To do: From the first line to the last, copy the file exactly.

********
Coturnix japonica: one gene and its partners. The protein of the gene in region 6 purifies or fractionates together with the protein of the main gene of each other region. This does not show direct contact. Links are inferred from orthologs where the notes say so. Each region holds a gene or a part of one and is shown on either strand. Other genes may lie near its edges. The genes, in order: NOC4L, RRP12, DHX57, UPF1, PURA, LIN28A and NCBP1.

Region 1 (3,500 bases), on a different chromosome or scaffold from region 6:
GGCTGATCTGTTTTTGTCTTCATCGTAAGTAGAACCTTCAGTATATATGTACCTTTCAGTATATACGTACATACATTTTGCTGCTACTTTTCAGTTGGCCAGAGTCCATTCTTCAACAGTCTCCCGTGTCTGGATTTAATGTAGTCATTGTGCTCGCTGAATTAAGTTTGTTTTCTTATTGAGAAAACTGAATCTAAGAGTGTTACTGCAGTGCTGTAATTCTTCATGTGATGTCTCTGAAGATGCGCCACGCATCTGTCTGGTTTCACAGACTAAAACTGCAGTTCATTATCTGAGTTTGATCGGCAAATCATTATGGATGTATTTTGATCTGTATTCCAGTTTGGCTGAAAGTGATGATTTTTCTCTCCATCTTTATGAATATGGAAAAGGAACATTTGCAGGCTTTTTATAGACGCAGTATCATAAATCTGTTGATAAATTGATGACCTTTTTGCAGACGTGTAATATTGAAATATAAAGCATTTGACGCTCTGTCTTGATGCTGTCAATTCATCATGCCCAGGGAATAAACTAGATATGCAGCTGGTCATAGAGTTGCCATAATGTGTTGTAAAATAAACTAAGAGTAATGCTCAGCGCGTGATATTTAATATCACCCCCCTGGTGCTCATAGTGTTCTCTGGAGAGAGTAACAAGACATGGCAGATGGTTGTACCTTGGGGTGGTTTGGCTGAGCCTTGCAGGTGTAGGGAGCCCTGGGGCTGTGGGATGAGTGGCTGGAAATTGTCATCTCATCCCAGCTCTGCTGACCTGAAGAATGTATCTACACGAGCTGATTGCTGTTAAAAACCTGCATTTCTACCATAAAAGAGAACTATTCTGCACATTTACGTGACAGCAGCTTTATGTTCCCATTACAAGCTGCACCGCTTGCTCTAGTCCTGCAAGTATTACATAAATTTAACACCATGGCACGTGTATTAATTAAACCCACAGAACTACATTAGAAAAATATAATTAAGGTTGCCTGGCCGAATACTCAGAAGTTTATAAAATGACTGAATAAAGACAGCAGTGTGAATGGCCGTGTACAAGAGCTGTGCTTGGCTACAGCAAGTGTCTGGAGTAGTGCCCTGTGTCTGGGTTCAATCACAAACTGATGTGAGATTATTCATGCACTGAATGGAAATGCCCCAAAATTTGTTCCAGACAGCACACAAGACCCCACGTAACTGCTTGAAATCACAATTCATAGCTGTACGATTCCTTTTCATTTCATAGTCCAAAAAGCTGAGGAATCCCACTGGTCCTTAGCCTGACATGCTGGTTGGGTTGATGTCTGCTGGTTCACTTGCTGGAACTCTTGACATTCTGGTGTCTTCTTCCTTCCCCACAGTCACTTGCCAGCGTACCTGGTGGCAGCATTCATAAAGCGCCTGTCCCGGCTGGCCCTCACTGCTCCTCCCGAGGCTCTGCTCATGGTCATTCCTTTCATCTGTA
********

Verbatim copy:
Coturnix japonica: one gene and its partners. The protein of the gene in region 6 purifies or fractionates together with the protein of the main gene of each other region. This does not show direct contact. Links are inferred from orthologs where the notes say so. Each region holds a gene or a part of one and is shown on either strand. Other genes may lie near its edges. The genes, in order: NOC4L, RRP12, DHX57, UPF1, PURA, LIN28A and NCBP1.

Region 1 (3,500 bases), on a different chromosome or scaffold from region 6:
GGCTGATCTGTTTTTGTCTTCATCGTAAGTAGAACCTTCAGTATATATGTACCTTTCAGTATATACGTACATACATTTTGCTGCTACTTTTCAGTTGGCCAGAGTCCATTCTTCAACAGTCTCCCGTGTCTGGATTTAATGTAGTCATTGTGCTCGCTGAATTAAGTTTGTTTTCTTATTGAGAAAACTGAATCTAAGAGTGTTACTGCAGTGCTGTAATTCTTCATGTGATGTCTCTGAAGATGCGCCACGCATCTGTCTGGTTTCACAGACTAAAACTGCAGTTCATTATCTGAGTTTGATCGGCAAATCATTATGGATGTATTTTGATCTGTATTCCAGTTTGGCTGAAAGTGATGATTTTTCTCTCCATCTTTATGAATATGGAAAAGGAACATTTGCAGGCTTTTTATAGACGCAGTATCATAAATCTGTTGATAAATTGATGACCTTTTTGCAGACGTGTAATATTGAAATATAAAGCATTTGACGCTCTGTCTTGATGCTGTCAATTCATCATGCCCAGGGAATAAACTAGATATGCAGCTGGTCATAGAGTTGCCATAATGTGTTGTAAAATAAACTAAGAGTAATGCTCAGCGCGTGATATTTAATATCACCCCCCTGGTGCTCATAGTGTTCTCTGGAGAGAGTAACAAGACATGGCAGATGGTTGTACCTTGGGGTGGTTTGGCTGAGCCTTGCAGGTGTAGGGAGCCCTGGGGCTGTGGGATGAGTGGCTGGAAATTGTCATCTCATCCCAGCTCTGCTGACCTGAAGAATGTATCTACACGAGCTGATTGCTGTTAAAAACCTGCATTTCTACCATAAAAGAGAACTATTCTGCACATTTACGTGACAGCAGCTTTATGTTCCCATTACAAGCTGCACCGCTTGCTCTAGTCCTGCAAGTATTACATAAATTTAACACCATGGCACGTGTATTAATTAAACCCACAGAACTACATTAGAAAAATATAATTAAGGTTGCCTGGCCGAATACTCAGAAGTTTATAAAATGACTGAATAAAGACAGCAGTGTGAATGGCCGTGTACAAGAGCTGTGCTTGGCTACAGCAAGTGTCTGGAGTAGTGCCCTGTGTCTGGGTTCAATCACAAACTGATGTGAGATTATTCATGCACTGAATGGAAATGCCCCAAAATTTGTTCCAGACAGCACACAAGACCCCACGTAACTGCTTGAAATCACAATTCATAGCTGTACGATTCCTTTTCATTTCATAGTCCAAAAAGCTGAGGAATCCCACTGGTCCTTAGCCTGACATGCTGGTTGGGTTGATGTCTGCTGGTTCACTTGCTGGAACTCTTGACATTCTGGTGTCTTCTTCCTTCCCCACAGTCACTTGCCAGCGTACCTGGTGGCAGCATTCATAAAGCGCCTGTCCCGGCTGGCCCTCACTGCTCCTCCCGAGGCTCTGCTCATGGTCATTCCTTTCATCTGTA